Belarus: Freedom and sanctions in a pipeline country
Western sanctions against Belarus are pushing the Lukashenko regime and the country’s energy sector closer to Russia
Western outrage against Belarus flared again on May 23 when a Ryanair flight destined for Lithuania was diverted to Minsk by an alleged bomb threat. Onboard and detained was opposition journalist and activist Roman Protasevich, a key coordinator of the post-election protests in Belarus last year. The country had previously issued a warrant for his arrest in November.
US Secretary of State Antony Blinken castigated “this shocking act” and condemned Belarus’s “ongoing harassment and arbitrary detention of journalists.” He said the US stood with the Belarusian people “in their aspirations for a free, democratic, and prosperous future.” Prime Minister Justin Trudeau followed suit, saying Canada would consider further sanctions against the country.
From a Western viewpoint, Belarus is an outlier. Its neighbour Ukraine is a NATO partner, and other adjacent states (with the exception of Russia) are also members of the alliance. What’s more, the landlocked republic is located in a strategic position. As a recent NATO report observed, Belarus “serves as a vital energy export and transit gateway for Russian energy.”
The United States sees Russian energy as a security issue for Europe. Russia is the world’s largest exporter of oil and gas, and pipelines and sea routes to market are vital to its economy. A vast pipeline system delivers about one million barrels per day of Russian oil via Belarus to central Europe. Two additional major pipelines transport Russian gas to Poland and other European countries.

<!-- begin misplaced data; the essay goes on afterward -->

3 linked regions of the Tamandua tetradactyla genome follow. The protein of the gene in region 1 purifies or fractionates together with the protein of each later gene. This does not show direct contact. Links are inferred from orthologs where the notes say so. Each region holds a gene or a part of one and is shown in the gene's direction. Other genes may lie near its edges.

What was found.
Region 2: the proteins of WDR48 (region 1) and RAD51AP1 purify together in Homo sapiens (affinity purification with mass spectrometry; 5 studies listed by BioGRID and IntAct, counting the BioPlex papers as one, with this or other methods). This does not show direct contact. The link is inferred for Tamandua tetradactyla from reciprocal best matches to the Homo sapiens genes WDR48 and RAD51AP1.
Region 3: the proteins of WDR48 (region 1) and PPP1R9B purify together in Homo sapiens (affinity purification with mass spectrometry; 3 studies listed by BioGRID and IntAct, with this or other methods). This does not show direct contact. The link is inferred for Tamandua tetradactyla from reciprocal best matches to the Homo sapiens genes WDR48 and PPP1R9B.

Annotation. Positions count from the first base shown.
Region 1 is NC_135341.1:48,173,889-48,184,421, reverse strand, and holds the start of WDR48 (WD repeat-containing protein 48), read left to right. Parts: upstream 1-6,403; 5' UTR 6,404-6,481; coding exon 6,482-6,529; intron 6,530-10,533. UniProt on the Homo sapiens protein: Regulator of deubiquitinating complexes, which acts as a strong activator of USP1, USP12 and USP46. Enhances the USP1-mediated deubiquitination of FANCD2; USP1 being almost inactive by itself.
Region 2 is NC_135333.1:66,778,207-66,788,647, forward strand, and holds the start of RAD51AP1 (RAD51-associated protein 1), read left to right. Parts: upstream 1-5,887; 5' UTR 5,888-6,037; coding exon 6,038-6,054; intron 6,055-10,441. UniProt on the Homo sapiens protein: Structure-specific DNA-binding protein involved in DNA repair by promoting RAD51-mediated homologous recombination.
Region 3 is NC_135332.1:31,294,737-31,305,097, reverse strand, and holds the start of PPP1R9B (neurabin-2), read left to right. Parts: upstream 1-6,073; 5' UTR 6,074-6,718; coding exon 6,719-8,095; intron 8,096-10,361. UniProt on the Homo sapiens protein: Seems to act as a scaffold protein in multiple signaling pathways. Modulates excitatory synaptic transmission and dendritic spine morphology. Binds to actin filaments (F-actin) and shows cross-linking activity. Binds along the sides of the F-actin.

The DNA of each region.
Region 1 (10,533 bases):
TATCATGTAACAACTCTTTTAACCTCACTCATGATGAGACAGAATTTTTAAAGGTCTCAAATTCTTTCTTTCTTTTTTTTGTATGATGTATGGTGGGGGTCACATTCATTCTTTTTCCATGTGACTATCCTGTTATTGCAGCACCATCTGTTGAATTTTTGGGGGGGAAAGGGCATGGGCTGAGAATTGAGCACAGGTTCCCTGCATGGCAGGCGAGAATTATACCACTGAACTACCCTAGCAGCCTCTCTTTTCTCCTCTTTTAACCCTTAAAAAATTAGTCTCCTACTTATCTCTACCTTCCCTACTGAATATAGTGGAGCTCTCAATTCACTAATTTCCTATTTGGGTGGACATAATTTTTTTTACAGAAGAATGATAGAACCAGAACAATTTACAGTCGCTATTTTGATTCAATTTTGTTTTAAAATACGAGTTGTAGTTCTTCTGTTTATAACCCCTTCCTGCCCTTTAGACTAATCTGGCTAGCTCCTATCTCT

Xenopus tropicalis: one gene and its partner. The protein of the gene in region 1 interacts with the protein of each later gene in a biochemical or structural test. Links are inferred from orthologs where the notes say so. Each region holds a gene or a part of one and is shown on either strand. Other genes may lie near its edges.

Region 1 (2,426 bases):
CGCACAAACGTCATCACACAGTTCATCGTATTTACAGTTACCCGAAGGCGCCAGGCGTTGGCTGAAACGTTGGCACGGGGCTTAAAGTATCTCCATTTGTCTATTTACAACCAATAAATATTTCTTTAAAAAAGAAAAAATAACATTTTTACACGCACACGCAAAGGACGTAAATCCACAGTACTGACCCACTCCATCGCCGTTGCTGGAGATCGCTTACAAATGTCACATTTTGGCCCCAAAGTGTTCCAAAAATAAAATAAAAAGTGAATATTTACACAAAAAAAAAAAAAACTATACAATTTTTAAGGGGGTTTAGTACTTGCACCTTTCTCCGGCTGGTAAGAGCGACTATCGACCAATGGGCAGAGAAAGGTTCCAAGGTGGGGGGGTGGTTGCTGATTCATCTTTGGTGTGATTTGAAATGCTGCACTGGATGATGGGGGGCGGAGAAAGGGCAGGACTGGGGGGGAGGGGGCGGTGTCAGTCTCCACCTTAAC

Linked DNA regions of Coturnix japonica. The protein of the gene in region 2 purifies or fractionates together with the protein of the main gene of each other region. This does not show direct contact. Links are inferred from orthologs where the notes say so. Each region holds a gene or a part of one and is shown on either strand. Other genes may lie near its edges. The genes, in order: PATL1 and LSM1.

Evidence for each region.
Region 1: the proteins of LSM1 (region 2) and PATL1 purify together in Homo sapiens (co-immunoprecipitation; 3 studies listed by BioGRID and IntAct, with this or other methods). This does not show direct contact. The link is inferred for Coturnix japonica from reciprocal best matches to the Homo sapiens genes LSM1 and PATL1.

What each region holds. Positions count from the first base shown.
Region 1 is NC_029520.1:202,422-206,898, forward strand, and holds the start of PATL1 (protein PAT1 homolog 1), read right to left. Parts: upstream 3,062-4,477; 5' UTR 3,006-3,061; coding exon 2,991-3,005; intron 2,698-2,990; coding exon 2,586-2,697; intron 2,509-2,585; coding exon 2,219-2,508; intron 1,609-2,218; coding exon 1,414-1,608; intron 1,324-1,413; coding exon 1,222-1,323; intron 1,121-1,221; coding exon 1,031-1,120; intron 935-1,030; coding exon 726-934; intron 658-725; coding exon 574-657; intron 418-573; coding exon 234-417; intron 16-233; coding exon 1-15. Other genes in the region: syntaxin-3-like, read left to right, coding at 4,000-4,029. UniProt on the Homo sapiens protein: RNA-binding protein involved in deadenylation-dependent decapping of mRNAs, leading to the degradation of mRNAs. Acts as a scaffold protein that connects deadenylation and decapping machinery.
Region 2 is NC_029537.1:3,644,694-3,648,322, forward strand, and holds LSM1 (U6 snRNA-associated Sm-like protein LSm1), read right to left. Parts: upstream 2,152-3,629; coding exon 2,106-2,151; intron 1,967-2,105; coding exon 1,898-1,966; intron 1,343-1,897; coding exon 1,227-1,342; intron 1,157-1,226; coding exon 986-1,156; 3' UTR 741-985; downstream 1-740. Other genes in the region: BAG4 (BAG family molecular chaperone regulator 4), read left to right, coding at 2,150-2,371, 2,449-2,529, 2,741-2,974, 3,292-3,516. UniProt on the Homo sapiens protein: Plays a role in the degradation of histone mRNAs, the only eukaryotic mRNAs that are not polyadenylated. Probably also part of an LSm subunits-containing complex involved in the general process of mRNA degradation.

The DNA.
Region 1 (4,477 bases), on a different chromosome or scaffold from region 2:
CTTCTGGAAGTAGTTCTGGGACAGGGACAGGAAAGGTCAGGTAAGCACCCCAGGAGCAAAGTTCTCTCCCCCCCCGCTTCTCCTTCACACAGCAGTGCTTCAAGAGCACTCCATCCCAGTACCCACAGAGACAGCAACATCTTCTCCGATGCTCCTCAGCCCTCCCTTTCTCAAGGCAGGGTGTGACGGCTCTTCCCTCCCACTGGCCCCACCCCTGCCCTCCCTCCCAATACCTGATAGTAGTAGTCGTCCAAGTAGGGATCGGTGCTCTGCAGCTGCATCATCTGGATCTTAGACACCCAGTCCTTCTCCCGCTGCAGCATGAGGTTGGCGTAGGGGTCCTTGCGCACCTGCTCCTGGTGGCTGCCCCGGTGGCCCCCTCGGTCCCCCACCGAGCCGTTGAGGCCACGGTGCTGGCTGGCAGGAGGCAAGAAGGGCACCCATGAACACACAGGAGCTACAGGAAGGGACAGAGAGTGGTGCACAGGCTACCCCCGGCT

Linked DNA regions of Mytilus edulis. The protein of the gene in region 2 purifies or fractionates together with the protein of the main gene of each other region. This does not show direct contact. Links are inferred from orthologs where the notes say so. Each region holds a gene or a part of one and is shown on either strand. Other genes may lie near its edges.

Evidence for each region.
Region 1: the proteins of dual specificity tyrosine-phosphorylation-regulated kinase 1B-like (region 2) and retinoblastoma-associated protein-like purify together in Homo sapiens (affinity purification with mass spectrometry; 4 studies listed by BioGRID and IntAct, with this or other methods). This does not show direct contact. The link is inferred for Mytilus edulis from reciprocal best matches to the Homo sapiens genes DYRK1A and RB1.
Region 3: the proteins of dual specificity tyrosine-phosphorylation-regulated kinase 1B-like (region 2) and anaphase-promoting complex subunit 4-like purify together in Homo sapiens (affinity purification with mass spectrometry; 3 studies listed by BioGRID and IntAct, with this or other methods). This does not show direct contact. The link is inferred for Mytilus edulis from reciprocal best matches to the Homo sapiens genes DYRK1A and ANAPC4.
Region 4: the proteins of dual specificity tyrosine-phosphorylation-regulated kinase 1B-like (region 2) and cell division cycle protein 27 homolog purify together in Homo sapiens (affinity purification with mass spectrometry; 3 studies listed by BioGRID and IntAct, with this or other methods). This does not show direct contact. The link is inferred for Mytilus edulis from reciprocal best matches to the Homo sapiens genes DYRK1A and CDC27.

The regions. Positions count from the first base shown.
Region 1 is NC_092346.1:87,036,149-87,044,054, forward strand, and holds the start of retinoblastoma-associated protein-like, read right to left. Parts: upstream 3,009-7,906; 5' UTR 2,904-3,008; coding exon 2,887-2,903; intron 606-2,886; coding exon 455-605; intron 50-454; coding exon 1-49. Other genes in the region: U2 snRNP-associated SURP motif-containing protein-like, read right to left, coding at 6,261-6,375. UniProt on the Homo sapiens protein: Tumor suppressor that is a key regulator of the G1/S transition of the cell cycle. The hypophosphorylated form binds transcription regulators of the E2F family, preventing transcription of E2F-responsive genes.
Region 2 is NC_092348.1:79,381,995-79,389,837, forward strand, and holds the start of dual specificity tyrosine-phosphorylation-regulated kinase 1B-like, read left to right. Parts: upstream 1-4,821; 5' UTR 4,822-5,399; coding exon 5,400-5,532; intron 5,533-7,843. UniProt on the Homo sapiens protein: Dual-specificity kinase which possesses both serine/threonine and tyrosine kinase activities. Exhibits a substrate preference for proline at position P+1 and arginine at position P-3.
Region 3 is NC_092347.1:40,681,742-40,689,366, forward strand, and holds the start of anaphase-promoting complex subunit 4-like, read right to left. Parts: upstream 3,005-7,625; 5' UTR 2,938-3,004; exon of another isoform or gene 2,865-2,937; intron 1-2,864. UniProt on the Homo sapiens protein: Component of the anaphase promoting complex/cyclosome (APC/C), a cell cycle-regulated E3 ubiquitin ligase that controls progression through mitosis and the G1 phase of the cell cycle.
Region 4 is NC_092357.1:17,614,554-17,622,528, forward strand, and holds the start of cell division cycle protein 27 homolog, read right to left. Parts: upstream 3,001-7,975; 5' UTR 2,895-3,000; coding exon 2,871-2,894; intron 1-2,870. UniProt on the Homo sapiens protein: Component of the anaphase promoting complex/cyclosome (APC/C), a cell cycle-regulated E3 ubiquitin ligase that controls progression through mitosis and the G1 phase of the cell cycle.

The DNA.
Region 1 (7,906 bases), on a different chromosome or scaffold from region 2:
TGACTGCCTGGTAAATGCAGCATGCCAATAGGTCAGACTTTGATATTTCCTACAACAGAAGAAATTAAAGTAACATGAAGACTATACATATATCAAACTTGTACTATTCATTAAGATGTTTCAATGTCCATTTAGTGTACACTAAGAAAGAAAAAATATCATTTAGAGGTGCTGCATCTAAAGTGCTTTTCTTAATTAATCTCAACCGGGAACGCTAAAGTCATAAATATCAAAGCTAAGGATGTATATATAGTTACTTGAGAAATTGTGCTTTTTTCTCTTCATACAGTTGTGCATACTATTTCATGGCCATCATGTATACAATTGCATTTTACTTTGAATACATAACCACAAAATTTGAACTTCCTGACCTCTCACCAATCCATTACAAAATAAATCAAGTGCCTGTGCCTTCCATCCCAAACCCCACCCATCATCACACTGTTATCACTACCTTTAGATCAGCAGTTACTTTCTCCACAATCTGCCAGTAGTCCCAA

The petroleum sector is crucial to the Belarusian economy, earning about $1 billion a year in pipeline transit fees. Its two state-owned refineries process Russian crude oil and export petroleum products—the nation’s largest export earner. Belarus also imports Russian oil and gas for its own market.
For a few months in 2020, Belarus imported crude oil from other countries, taking advantage of ultra-low prices during the coronavirus pandemic. They included two cargoes from the US, after Secretary of State Mike Pompeo visited Minsk offering “competitive prices.” Facing a hostile West after the August 2020 election, Minsk resumed imports of Russian crude at a renegotiated price.
For the West, President Alexander Lukashenko’s re-election was the last straw. His main rival, Svetlana Tikhanovskaya, refused to concede after widespread accusations of vote-rigging. According to election officials, Lukashenko won 80 percent of the vote while Tikhanovskaya received close to 10 percent. Tikhanovskaya took refuge in Lithuania and received Western support as Belarus’s interim leader. Russia’s foreign minister Sergey Lavrov commented, “No one is making a secret that it is all about geopolitics, about the struggle for the post-Soviet space.”
There is a long history of Western support for the Belarusian opposition. The US, Canada and other countries have long-standing assistance programs for democratization and human rights within the country. Western sanctions date back to the 2006 presidential election, after which the US, the European Union and Canada sanctioned various government officials. These unilateral measures were not endorsed by the United Nations Security Council.